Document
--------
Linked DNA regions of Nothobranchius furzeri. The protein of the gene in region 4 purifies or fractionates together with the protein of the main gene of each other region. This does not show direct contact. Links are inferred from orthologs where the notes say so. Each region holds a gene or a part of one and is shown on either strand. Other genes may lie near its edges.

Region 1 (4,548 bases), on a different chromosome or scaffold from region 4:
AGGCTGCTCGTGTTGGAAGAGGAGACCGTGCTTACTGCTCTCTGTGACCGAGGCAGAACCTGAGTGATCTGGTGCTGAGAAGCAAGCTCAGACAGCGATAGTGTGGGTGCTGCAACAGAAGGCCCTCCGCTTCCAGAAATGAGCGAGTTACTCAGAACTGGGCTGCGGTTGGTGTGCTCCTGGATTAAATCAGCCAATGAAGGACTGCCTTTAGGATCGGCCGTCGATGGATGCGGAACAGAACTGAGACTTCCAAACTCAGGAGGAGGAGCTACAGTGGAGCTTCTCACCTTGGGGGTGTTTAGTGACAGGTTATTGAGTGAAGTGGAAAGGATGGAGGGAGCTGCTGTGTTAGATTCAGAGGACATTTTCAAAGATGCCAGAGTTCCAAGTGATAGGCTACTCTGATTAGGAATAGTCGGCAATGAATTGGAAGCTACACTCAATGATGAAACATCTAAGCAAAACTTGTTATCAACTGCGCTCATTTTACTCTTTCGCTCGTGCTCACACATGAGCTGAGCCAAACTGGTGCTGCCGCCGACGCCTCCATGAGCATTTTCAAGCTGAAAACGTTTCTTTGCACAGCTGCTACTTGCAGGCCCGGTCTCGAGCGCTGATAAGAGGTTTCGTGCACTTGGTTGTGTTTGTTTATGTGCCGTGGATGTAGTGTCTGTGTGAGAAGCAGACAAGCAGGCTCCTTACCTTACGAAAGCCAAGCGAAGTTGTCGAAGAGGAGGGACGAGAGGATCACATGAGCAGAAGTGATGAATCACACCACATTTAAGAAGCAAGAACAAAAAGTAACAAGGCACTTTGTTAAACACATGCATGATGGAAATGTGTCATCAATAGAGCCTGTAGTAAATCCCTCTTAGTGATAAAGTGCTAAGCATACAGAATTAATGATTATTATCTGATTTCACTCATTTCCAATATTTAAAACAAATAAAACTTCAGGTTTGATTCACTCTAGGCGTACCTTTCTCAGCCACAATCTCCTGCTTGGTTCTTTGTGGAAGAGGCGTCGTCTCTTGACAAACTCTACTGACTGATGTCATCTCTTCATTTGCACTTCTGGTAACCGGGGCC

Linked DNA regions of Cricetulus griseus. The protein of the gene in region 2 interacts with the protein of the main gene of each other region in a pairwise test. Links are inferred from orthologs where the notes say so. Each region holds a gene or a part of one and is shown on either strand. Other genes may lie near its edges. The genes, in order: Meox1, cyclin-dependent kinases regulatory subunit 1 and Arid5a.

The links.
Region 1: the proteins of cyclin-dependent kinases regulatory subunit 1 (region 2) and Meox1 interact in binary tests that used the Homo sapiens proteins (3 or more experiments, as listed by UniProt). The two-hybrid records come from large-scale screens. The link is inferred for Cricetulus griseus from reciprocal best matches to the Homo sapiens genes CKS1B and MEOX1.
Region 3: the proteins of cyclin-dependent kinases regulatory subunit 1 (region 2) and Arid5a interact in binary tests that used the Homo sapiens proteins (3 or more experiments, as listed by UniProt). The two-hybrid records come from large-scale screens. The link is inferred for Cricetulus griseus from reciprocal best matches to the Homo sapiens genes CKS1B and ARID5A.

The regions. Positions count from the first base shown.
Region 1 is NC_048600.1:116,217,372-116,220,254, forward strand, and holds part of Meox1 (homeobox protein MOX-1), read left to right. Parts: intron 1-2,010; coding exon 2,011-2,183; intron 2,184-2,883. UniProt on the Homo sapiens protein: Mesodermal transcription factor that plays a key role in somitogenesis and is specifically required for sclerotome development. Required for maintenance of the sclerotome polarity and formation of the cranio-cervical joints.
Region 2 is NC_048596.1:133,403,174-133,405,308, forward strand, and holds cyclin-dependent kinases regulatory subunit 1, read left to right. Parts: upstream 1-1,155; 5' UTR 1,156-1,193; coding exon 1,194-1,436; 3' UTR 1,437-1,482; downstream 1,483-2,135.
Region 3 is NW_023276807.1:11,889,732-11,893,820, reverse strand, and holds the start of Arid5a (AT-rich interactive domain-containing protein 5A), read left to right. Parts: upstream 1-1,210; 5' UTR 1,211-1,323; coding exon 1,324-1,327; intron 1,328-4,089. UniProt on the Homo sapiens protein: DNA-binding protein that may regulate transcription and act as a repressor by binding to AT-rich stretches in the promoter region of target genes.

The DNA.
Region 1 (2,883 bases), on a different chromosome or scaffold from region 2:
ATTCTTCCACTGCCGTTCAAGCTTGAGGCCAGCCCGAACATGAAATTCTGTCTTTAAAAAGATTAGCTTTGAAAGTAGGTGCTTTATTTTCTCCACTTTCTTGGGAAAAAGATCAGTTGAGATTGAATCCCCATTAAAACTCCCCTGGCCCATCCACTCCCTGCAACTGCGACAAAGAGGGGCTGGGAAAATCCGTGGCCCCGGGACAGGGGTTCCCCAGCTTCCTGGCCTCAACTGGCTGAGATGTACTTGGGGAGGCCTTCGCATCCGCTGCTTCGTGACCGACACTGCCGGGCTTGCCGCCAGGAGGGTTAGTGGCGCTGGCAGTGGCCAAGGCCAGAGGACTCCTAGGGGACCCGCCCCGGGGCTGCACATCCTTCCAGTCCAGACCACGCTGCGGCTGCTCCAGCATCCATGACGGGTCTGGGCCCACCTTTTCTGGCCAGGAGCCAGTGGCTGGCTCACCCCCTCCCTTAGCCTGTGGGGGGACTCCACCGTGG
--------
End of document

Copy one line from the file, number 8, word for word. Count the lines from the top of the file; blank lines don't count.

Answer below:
The regions. Positions count from the first base shown.